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THE DESERT ISLAND AND THE MISSING PEOPLE by Vanessa Brito

THE DESERT ISLAND AND THE MISSING PEOPLE by Vanessa Brito

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Published by Jonah Dempcy
Deleuze could never have written on the arts. He could never have given us tools for interpreting them. Because, contra the procedure that interprets and explicates works, his own consists in extracting from them modes of existence. A strange project that implies that cinematographic images, literary or pictorial images are indiscernible from things of the world, from beings or bodies. Identified with phenomena or with the ensemble of what appears, the images sustained by art neither have a different status from those of other forms of experience, nor a specific perceptible matter: images are things themselves, and, as such, they only have value through the modes of life and activity that they recount to us and which they allow us to see. Such is the relation that Deleuze knotted between art and philosophy. Art is practically always invoked, but finally by never being there, or rather by being always already there as a form of life. This identification between art and life is the index that we must grasp to be up to considering—and naming—what Deleuze does with art. In effect, if Deleuze doesn’t write on art, then of what does he speak when he appeals to Vertov, Rouch, Perrault, the Straubs? What does he do when he speaks to us of cinema? We propose the following response: he speaks to us of belief and fabulation, he manufactures giants, he recounts mythological tales, he appeals to a missing people. What is this tortuous project then, perhaps unfinished, where art, at the same time that it is caught in questions of images and signs, works more subterraneanly for the fabrication of mythical figures and for the recovery of beliefs that bind men to the world? Is it a question of a political project, of the construction of a fable, of a utopian program?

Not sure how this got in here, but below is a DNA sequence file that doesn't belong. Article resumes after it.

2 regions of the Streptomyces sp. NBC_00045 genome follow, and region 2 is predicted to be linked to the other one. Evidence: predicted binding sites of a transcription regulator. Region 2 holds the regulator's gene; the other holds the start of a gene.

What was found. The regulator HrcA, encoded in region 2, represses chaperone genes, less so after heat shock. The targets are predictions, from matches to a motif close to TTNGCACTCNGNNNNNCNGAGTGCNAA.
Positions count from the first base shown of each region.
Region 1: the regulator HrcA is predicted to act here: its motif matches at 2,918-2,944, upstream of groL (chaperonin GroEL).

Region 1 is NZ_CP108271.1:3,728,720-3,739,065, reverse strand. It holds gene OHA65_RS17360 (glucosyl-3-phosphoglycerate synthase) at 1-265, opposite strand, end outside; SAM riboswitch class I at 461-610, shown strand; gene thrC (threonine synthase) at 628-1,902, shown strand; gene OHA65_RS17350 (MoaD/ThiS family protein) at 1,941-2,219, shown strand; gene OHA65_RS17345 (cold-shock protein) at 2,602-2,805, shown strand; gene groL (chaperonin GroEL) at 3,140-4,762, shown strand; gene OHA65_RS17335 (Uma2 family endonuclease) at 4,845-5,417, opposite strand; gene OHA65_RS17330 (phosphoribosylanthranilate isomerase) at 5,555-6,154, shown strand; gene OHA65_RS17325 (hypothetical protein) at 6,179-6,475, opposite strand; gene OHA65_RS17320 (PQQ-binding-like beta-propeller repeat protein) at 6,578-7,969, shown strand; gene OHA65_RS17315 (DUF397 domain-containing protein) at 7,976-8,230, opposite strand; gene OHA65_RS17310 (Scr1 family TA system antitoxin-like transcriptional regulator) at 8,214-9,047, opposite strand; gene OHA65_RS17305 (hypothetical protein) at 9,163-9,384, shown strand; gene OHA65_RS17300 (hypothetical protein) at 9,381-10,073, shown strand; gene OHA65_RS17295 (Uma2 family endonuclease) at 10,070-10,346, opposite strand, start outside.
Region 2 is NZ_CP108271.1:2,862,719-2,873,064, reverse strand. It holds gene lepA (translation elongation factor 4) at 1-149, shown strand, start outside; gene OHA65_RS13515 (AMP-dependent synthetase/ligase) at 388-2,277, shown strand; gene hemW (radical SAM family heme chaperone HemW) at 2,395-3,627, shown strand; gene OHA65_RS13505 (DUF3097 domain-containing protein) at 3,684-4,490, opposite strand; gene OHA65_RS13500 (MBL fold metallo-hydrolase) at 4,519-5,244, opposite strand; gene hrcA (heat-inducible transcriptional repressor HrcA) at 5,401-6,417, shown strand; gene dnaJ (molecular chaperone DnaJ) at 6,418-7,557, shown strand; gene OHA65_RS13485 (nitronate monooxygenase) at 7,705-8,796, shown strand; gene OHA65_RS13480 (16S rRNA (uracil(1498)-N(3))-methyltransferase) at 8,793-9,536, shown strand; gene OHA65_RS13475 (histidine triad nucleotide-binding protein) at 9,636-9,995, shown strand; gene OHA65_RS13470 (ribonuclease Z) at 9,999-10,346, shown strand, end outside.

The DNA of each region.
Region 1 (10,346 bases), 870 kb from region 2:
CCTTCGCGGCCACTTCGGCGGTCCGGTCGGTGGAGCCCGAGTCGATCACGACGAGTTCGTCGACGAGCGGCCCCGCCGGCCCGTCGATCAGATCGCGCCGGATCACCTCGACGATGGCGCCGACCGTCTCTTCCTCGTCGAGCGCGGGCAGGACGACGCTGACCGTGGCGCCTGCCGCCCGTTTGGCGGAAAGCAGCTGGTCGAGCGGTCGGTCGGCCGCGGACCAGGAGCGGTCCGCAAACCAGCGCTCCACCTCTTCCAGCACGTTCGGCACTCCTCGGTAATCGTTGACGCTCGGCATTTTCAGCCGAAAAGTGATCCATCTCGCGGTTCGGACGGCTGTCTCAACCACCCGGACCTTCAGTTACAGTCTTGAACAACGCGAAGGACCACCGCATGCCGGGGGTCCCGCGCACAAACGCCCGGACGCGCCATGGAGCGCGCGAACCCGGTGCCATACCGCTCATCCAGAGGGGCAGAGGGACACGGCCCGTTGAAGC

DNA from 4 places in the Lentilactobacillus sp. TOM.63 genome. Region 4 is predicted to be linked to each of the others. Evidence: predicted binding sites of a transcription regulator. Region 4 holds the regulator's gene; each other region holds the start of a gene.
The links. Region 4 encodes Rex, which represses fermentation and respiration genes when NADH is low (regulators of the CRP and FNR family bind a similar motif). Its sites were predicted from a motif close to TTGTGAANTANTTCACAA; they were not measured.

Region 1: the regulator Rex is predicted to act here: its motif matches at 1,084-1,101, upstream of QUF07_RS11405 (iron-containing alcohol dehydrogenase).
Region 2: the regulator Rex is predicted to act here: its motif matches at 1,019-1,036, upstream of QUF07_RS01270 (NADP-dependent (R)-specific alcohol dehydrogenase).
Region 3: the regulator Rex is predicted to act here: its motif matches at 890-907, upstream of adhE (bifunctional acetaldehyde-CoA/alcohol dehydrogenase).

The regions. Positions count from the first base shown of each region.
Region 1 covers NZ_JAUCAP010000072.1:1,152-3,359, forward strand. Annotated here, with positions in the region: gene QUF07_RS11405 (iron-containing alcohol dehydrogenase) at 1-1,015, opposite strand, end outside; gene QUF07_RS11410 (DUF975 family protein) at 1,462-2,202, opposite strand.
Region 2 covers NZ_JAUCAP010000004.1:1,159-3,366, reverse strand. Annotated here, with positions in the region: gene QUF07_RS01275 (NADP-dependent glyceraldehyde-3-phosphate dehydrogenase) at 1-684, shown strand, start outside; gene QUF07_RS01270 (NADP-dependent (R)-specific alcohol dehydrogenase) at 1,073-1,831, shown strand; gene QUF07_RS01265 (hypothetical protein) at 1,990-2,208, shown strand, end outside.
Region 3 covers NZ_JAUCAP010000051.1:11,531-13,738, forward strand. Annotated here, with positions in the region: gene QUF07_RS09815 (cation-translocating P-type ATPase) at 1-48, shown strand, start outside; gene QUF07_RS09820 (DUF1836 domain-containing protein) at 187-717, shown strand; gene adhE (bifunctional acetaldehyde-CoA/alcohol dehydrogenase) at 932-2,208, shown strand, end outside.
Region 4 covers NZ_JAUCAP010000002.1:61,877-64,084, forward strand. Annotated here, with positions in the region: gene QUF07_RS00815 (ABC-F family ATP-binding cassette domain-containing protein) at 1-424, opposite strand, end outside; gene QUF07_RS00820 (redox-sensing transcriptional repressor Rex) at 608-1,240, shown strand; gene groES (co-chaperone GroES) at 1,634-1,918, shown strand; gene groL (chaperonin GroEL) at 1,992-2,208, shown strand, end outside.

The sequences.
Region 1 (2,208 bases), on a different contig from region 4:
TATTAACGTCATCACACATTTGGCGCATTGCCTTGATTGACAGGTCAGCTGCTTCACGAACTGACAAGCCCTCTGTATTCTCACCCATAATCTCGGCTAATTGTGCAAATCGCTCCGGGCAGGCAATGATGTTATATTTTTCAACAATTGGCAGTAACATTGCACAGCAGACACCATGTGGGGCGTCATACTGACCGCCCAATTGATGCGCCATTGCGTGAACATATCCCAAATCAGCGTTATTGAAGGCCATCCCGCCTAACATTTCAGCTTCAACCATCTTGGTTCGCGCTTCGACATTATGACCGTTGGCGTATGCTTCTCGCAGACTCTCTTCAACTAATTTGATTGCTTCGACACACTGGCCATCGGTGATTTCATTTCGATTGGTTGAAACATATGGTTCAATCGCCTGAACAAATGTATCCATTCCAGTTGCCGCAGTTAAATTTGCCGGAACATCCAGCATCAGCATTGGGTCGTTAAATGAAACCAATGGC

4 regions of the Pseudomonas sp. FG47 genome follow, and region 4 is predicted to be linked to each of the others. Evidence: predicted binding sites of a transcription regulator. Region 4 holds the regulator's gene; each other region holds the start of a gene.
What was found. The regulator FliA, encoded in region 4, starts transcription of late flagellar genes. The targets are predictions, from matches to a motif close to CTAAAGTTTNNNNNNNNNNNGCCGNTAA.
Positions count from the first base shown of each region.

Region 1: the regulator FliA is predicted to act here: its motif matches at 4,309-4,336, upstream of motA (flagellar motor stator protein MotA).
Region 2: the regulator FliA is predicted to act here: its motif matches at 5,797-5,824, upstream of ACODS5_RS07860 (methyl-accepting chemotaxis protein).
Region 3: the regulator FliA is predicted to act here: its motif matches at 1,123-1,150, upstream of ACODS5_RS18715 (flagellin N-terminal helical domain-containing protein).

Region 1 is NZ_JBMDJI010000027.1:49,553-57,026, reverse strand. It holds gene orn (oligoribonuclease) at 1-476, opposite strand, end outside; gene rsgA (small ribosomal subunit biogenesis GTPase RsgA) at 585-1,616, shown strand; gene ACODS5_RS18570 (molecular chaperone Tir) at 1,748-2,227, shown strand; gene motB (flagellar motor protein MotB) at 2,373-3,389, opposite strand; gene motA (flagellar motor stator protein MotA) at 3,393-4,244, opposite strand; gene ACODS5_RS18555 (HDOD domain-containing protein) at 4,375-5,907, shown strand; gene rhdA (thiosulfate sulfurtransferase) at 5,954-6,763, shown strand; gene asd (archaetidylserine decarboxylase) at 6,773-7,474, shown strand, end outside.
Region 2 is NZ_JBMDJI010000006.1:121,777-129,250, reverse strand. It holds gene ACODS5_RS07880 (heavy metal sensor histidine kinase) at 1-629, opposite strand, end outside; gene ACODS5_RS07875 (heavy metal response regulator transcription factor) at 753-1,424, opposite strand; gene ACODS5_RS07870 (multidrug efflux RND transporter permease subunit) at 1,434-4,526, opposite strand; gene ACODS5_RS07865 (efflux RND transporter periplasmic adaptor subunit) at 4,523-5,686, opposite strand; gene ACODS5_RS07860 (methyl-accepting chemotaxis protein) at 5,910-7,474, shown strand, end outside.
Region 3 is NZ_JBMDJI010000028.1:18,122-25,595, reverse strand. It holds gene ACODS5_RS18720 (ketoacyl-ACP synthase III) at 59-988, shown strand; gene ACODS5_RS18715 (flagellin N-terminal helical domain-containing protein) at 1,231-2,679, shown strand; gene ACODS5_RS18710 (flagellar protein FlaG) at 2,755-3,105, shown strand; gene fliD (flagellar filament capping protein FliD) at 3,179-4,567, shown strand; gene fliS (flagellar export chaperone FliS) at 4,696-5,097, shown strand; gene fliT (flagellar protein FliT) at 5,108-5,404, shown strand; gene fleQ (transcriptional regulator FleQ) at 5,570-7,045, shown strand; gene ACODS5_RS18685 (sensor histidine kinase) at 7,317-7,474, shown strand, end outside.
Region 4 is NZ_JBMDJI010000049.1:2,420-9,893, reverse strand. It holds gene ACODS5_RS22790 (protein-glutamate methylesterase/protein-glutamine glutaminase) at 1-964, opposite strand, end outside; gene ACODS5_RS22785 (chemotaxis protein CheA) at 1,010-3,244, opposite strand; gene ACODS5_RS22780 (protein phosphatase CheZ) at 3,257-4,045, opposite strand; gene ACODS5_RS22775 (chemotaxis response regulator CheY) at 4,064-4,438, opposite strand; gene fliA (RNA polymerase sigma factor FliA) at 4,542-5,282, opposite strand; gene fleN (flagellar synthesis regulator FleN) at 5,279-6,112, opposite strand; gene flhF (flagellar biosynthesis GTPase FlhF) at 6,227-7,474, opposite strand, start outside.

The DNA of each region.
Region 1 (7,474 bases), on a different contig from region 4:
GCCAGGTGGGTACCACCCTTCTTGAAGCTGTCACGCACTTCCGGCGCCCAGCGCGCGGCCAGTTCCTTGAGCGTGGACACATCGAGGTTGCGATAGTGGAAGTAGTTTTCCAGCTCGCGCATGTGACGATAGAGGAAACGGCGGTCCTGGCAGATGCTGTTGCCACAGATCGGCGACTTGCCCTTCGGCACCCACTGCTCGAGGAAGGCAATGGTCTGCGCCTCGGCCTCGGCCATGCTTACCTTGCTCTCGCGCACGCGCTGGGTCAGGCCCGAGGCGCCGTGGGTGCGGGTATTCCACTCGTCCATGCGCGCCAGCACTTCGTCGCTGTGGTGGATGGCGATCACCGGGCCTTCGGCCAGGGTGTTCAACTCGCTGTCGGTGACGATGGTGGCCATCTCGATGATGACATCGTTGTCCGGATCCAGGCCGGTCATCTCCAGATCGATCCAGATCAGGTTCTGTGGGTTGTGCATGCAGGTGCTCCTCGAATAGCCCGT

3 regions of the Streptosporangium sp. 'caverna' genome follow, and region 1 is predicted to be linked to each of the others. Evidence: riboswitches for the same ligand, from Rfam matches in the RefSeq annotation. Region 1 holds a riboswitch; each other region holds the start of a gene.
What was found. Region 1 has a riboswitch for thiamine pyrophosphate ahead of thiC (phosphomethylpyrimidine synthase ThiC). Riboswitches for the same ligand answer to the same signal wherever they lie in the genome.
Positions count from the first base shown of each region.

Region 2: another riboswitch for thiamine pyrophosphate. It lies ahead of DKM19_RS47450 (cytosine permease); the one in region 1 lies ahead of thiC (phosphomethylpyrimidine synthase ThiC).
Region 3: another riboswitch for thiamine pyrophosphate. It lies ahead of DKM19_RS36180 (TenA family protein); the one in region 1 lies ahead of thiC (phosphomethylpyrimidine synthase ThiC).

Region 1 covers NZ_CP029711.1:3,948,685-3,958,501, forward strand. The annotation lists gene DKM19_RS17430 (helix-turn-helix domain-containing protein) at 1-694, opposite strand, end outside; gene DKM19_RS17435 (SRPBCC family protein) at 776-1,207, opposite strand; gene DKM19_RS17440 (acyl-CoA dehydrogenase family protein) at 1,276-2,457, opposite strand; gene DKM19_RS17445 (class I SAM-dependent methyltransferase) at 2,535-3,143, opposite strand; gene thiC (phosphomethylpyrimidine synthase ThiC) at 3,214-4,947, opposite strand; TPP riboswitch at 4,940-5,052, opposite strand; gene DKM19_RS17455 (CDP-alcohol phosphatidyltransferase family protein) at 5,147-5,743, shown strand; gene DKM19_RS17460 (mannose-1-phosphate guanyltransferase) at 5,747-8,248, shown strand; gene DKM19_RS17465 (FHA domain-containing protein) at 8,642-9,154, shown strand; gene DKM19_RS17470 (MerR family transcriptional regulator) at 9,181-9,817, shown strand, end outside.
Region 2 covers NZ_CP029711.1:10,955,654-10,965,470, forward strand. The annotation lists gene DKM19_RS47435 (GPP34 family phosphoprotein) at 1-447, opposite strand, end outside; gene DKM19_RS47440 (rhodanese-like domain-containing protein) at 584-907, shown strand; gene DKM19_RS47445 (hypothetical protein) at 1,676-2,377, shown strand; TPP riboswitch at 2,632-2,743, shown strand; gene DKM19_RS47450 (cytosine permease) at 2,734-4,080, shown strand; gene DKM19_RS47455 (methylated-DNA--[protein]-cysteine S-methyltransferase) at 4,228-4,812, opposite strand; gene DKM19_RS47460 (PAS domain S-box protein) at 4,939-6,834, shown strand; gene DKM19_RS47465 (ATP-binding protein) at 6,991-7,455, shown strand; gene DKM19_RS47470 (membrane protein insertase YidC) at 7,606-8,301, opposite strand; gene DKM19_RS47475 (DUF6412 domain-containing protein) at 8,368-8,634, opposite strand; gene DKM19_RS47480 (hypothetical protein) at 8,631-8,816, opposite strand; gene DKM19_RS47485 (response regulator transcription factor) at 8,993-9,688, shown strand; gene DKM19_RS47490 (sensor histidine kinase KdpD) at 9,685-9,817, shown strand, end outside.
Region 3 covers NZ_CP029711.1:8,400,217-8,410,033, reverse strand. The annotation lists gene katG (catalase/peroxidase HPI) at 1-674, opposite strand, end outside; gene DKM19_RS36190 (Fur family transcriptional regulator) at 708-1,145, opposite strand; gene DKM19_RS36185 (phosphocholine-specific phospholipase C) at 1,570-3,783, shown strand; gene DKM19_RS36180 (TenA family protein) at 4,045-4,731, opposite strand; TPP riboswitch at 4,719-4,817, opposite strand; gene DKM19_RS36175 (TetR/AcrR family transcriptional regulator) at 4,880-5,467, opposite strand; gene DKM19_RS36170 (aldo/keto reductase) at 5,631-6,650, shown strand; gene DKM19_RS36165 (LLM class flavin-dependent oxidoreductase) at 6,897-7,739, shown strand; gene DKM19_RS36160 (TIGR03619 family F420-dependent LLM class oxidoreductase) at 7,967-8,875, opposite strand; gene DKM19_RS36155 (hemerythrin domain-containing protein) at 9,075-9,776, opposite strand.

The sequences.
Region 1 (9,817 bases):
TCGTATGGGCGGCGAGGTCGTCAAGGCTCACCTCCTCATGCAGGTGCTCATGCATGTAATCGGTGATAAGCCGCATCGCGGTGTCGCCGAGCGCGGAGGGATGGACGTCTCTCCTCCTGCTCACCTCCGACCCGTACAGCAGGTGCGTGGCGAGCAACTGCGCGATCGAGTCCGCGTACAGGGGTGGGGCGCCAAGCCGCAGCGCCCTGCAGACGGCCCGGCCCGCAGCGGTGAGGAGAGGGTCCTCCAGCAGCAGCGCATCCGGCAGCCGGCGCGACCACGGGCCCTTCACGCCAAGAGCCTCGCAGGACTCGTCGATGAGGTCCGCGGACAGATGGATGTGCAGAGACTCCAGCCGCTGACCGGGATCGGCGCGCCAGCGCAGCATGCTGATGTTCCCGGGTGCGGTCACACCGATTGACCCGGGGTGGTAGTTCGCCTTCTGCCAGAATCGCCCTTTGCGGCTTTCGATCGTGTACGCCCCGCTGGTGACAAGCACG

Deleuze could never have written on the arts. He could never have given us tools for interpreting them. Because, contra the procedure that interprets and explicates works, his own consists in extracting from them modes of existence. A strange project that implies that cinematographic images, literary or pictorial images are indiscernible from things of the world, from beings or bodies. Identified with phenomena or with the ensemble of what appears, the images sustained by art neither have a different status from those of other forms of experience, nor a specific perceptible matter: images are things themselves, and, as such, they only have value through the modes of life and activity that they recount to us and which they allow us to see. Such is the relation that Deleuze knotted between art and philosophy. Art is practically always invoked, but finally by never being there, or rather by being always already there as a form of life. This identification between art and life is the index that we must grasp to be up to considering—and naming—what Deleuze does with art. In effect, if Deleuze doesn’t write on art, then of what does he speak when he appeals to Vertov, Rouch, Perrault, the Straubs? What does he do when he speaks to us of cinema? We propose the following response: he speaks to us of belief and fabulation, he manufactures giants, he recounts mythological tales, he appeals to a missing people. What is this tortuous project then, perhaps unfinished, where art, at the same time that it is caught in questions of images and signs, works more subterraneanly for the fabrication of mythical figures and for the recovery of beliefs that bind men to the world? Is it a question of a political project, of the construction of a fable, of a utopian program?

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Published by: Jonah Dempcy on Mar 10, 2013
Copyright:Attribution Non-commercial

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07/09/2014

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